1. The National Guard Black Hawk Helicopters were deployed to bring in one-ton “sandbags” and drop them in the area of the dike that had experienced the breach. I still remember the exact spot that our team identified for the National Guardsmen. Ten 1-ton sandbags were dropped into the identified breach location and the water flow slowed even more.
  2. Assistant Principal David Ness and Greg Tehven, with a faithful group of volunteers from “Students Today, Leaders Forever," showed up and began an internal sandbagging effort around Gorder Gymnasium. This building had water within one inch of making its way onto the brand-new gym floor.
  3. Doug Burgum and other volunteers showed up and worked tirelessly pumping out the lower level of Jackson Hall, minimizing the damage.
  4. Ben Dow from the city of Fargo arrived with an arsenal of floating pumps and hooked up 6-inch lines to begin pumping the 4 feet of water that had made its way onto campus back out over the dike.
  5. By mid-day, the water inside the campus was almost gone and two critical buildings within the school campus were saved.

I don’t normally cry but I wept for the second time in a few-hours stretch … only this time, tears of joy!

I cannot begin to tell you the sense of gratitude I felt for all who selflessly served, generously gave of their time and answered the call and assisted us that day. Damage to the campus was extensive — around $2 million.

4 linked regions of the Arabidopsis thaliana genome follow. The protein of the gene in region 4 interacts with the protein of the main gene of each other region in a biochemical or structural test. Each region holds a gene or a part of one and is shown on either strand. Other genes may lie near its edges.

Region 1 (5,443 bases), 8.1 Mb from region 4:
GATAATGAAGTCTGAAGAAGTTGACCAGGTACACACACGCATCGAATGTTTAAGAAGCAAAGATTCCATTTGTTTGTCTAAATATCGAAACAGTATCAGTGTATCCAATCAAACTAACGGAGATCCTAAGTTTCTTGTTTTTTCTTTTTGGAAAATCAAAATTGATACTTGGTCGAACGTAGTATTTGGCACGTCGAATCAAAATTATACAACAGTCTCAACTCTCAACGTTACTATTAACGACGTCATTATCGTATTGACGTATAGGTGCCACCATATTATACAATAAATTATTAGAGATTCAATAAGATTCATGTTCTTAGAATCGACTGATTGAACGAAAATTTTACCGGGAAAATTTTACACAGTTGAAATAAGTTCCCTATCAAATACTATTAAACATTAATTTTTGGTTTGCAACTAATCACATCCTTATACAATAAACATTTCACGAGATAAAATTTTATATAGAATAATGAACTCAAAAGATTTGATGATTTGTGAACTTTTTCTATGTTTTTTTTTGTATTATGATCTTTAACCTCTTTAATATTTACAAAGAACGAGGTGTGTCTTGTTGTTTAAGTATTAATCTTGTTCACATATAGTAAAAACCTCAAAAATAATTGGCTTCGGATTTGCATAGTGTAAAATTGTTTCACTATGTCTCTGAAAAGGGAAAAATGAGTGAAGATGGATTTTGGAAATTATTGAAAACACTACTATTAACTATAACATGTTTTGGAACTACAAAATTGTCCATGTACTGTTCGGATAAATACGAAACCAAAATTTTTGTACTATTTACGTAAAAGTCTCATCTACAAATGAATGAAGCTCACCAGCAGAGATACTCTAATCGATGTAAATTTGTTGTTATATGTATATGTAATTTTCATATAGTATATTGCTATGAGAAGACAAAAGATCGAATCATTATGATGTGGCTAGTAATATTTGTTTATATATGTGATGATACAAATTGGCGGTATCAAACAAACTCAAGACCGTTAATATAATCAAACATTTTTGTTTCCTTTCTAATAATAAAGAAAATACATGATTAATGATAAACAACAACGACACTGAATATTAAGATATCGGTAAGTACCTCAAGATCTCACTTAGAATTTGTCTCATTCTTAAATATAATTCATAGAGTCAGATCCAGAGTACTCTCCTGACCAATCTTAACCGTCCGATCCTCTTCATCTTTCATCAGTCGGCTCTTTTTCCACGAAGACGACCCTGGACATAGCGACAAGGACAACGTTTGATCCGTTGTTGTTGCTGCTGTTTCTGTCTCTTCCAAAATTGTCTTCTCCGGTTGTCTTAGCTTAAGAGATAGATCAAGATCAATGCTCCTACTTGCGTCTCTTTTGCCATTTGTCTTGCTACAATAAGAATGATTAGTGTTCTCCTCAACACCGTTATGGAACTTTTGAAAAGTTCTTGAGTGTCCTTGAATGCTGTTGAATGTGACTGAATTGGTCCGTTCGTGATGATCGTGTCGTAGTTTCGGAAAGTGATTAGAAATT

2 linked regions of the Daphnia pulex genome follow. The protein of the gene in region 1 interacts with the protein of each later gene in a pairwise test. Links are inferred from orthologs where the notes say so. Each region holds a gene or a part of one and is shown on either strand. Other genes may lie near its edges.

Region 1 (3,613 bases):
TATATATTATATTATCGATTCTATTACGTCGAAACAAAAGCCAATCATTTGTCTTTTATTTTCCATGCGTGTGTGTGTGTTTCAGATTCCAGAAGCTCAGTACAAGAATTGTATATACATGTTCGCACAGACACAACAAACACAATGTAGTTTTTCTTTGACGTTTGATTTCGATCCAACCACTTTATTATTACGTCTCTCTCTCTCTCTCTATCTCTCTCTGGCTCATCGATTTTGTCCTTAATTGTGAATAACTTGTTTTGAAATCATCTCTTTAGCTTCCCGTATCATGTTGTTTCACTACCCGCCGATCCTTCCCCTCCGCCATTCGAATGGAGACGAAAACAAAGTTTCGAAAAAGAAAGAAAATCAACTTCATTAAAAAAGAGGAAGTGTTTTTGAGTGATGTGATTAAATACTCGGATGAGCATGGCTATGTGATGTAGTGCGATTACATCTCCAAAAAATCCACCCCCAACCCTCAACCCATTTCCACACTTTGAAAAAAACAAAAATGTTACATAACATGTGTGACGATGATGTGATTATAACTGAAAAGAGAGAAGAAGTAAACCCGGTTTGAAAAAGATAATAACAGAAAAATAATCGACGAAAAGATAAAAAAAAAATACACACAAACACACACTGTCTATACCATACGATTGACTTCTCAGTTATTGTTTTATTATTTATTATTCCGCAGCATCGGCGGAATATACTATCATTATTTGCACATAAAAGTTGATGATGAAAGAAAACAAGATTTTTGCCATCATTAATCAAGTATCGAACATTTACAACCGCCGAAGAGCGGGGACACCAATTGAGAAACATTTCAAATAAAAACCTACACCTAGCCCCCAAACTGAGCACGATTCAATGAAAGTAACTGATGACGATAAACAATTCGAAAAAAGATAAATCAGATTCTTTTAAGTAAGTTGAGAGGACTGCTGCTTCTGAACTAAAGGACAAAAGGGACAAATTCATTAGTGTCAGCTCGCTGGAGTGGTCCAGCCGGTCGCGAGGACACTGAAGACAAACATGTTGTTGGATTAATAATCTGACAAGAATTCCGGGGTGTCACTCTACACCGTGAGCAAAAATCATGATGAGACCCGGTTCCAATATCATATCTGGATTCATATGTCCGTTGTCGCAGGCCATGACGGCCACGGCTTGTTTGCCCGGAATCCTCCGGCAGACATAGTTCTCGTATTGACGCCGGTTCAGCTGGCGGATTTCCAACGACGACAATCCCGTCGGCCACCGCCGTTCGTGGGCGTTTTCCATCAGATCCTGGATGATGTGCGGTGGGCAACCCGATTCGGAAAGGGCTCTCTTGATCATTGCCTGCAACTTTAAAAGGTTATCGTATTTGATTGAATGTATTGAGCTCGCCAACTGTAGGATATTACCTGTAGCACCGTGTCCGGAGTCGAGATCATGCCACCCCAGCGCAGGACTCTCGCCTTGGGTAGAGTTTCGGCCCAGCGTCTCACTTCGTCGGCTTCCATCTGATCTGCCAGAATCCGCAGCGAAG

Classes at Oak Grove were able to temporarily relocate to Agassiz School for the remainder of the school year. While still in recovery mode, we were fortunate to return to campus by the end of May for graduation. I will always call the class of 2009 the “Flood Class” and assume some of the lessons they learned that spring probably didn’t have as much to do with academics, but rather with citizenship and what it means to pull together as a community.

I never had an opportunity to formally say thank you to all who helped that day but I say it now: Thank you to everyone I remember and also to those of you who just showed up out of the goodness of your heart that I may have never met.

Oak Grove survived and its mission and ministry stay strong. Additionally, the F-M community, while stretched to its limit, overcame an impending disaster due to the fierce determination and perseverance that we know exists in the population of the people here.

To this day Fargo and the entire region are as vibrant and full of opportunity as ever. It is not just the place but, more importantly, the people who make Fargo-Moorhead such a wonderful community, and I thank God for the privilege of being a part of it.

Oak Grove, in partnership with FEMA, the Corp of Engineers and the City of Fargo, has installed a flood wall that has already been called upon to protect the campus in the 2010 and 2011 floods and now may be called upon again in 2019.

On the southeast end of the campus wall one can read these words from Song of Solomon 8:7 beautifully and appropriately engraved in the masonry: "Many waters cannot quench love, neither can the floods drown it."

Note: Morgan Forness was principal of Fargo's Oak Grove Lutheran School during the 2009 flood. He is now superintendent at Central Cass Schools in Casselton, N.D.